The expression of βIV spectrin was analyzed by Northern blotting on polyA+ RNA from various human tissues using a 324 bp probe within the region encoding for the specific domain common to βIVΣ1 and βIVΣ3 spectrin. This probe hybridized with three transcripts of ∼9.0, ∼5.1, and ∼3.1 kb, all of which were predominantly expressed in brain (Fig. 3 A). The relationship of these transcripts with βIV spectrin was suggested by their detection with a distinct probe derived from the 3′ untranslated region of βIV spectrin (not shown). A mRNA of ∼9.0 kb is in good agreement with the size of the βIVΣ1 spectrin cDNA. Both the ∼9.0 and the ∼5.1 kb transcripts were also detected in various regions of the rat brain, including cerebellum, thalamus, midbrain, medulla, frontal, and posterior cortex and hippocampus (data not shown). Weaker signals for the ∼9.0-kb transcript were detected in human skeletal muscle and kidney, while the ∼5.1-kb transcript was barely detectable in pancreas (Fig. 3 A). Since pancreatic islets account for only ∼3% of the pancreas weight, we directly assessed the expression of βIV spectrin on polyA+ RNA isolated from purified human pancreatic islets. In pancreatic islets, as in brain, the βIV spectrin probe hybridized with three transcripts of ∼8.5, ∼4.2, and ∼2.3 kb (Fig. 3 C). The expression of βIV spectrin in pancreatic islets was confirmed by the amplification by PCR from mouse islets of a product whose cDNA (Genbank No. AF203696) was 98% identical to nucleotides 4223–4665 of human βIV spectrin.
βIV Spectrin Proteins in Brain and Pancreatic Islets
We further analyzed by Western blotting the expression of βIV spectrin in brain and pancreatic islets, tissues that are enriched in ICA512. To this end, we used two affinity-purified antibodies directed against peptides encoding amino acids 2237–2256 in the specific domain (βIV-SD) and 2542-2559 at the COOH terminus (βIV-CT) of βIVΣ1 spectrin. These peptides were chosen on the basis of their predicted antigenicity and because they share no significant homology with sequences in other α and β spectrins. Both antibodies reacted by Western blotting with the βIV spectrin fragment B8 transiently expressed in COS cells (Fig. 1 F, and not shown). The βIV-CT antibody recognized two proteins of ∼250 and 160 kD in rat brain PNS and total extracts of purified human islets (Fig. 4 A), while it detected an additional protein of ∼140 kD in rat brain only (Fig. 4A and Fig. B). Preincubation of the βIV-CT antibody with the antigenic peptide blocked its binding to these three proteins, supporting their relationship with βIV spectrin (Fig. 4 A). Taking into account the aberrant electrophoretic mobility displayed by all known spectrins (Zagon et al. 1984; Ohara et al. 1998; Stankewich et al. 1998), the ∼250-kD protein might correspond to βIVΣ1 spectrin, which has a predicted molecular weight of ∼288 kD. The identity of the ∼160- and ∼140-kD proteins remains to be established. Accordingly, we will provisionally refer to these proteins as βIV spectrin 160 and 140. The βIV-SD antibody produced a similar immunoblot pattern (Fig. 4 B), consistent with the possibility that the ∼250-, ∼160-, and ∼140-kD proteins originate from the βIV spectrin gene. The βIV-SD antibody, however, recognized much less prominently βIV spectrin 160 in brain, and even less in islets (Fig. 4 B). The peptide used to raise the βIV-SD antibody is located within the ERQES domain and contains several optimal consensus sites for serine phosphorylation. We asked therefore whether the limited reactivity of the βIV-SD antibody toward βIV spectrin 160 could result from the phosphorylation of its epitope within this protein. Evidence that treatment of rat brain PNS with alkaline phosphatase dramatically enhanced the reactivity of the βIV-SD antibody toward βIV spectrin 160 (Fig. 4 B) corroborated this hypothesis. The labeling of βIVΣ1 spectrin and βIV spectrin 140, on the other hand, was unaffected. As expected, the reactivity of the βIV-SD antibody was completely blocked by the incubation with its immunogenic peptide (Fig. 4 B).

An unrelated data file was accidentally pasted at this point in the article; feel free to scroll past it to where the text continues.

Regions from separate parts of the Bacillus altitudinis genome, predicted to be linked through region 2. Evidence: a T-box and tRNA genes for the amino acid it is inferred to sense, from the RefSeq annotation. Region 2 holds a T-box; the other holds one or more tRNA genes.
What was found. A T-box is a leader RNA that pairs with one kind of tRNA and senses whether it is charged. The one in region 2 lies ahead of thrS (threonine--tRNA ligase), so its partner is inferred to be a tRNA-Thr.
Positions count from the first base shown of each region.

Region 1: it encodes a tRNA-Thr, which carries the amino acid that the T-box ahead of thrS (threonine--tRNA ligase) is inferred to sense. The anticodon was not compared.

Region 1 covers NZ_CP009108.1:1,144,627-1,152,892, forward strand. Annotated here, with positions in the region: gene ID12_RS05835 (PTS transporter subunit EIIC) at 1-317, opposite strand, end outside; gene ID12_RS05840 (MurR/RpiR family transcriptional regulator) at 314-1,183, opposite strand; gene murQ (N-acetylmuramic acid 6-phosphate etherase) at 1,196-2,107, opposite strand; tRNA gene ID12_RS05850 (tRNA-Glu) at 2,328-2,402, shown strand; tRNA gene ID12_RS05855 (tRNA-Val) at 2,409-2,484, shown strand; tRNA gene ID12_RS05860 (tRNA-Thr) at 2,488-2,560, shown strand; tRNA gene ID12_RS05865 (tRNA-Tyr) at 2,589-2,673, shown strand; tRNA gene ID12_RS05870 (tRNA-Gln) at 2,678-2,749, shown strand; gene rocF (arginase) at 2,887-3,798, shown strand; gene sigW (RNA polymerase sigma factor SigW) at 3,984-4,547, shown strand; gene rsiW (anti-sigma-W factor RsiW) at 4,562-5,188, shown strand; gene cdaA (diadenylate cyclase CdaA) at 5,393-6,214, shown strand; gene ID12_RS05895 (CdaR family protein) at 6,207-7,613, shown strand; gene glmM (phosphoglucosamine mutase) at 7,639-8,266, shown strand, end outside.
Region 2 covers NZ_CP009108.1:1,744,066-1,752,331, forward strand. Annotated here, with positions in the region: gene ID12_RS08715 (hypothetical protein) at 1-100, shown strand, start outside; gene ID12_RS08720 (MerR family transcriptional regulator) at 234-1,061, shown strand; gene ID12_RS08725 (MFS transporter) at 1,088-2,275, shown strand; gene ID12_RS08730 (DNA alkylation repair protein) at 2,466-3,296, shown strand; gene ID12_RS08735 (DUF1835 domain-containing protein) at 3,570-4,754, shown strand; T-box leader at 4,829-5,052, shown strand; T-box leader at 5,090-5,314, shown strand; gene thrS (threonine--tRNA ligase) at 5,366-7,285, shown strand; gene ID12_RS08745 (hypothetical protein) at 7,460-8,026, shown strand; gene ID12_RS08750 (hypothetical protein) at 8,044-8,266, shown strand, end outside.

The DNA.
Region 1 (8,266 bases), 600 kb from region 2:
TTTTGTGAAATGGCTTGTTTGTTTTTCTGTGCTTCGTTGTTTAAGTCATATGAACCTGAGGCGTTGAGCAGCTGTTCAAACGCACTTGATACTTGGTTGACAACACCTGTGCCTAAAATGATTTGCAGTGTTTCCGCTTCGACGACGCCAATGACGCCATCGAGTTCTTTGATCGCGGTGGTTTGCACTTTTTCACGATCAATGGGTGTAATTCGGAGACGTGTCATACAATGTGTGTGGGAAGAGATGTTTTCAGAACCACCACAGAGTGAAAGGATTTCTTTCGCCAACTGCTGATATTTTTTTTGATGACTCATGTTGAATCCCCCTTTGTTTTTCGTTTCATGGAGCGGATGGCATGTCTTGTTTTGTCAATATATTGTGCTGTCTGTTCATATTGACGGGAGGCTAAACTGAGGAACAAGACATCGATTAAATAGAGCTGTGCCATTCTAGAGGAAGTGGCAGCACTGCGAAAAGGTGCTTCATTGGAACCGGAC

βIV Spectrins Have Different Biochemical Properties
Upon subcellular fractionation of brain homogenates, both βIVΣ1 spectrin and βIV spectrin 140 were recovered in the HSP, while βIV spectrin 160 was distributed between the HSS and the HSP (Fig. 5 A). Virtually all βIVΣ1 spectrin partitioned in the HSP detergent-insoluble material (Fig. 5A and Fig. B). βIV spectrin 160 and 140, on the other hand, were found in both the HSP detergent soluble and insoluble fractions (Fig. 5A and Fig. B). Notably, the pools of βIV spectrin 160 in the HSS and HSP detergent soluble fraction did not react with the βIV-SD antibody (Fig. 5 B), unless these fractions were preincubated with alkaline phosphatase (Fig. 5 C). These data suggest that phosphorylation of the ERQES domain is associated with the solubilization of βIV spectrin 160 and its dissociation from membranes. Treatment of the PNS with alkaline phosphatase did not affect the subcellular distribution of βIVΣ1 spectrin, but allowed an increased recovery of βIV spectrin 140 in the HSP-soluble fraction (Fig. 5 D). This treatment also resulted in a shift of most of βIV spectrin 160 from the HSP to the HSS (Fig. 5 D). Taken together, these results suggest that the interaction of βIV spectrins with cytoskeletal and/or membrane proteins is modulated by phosphorylation.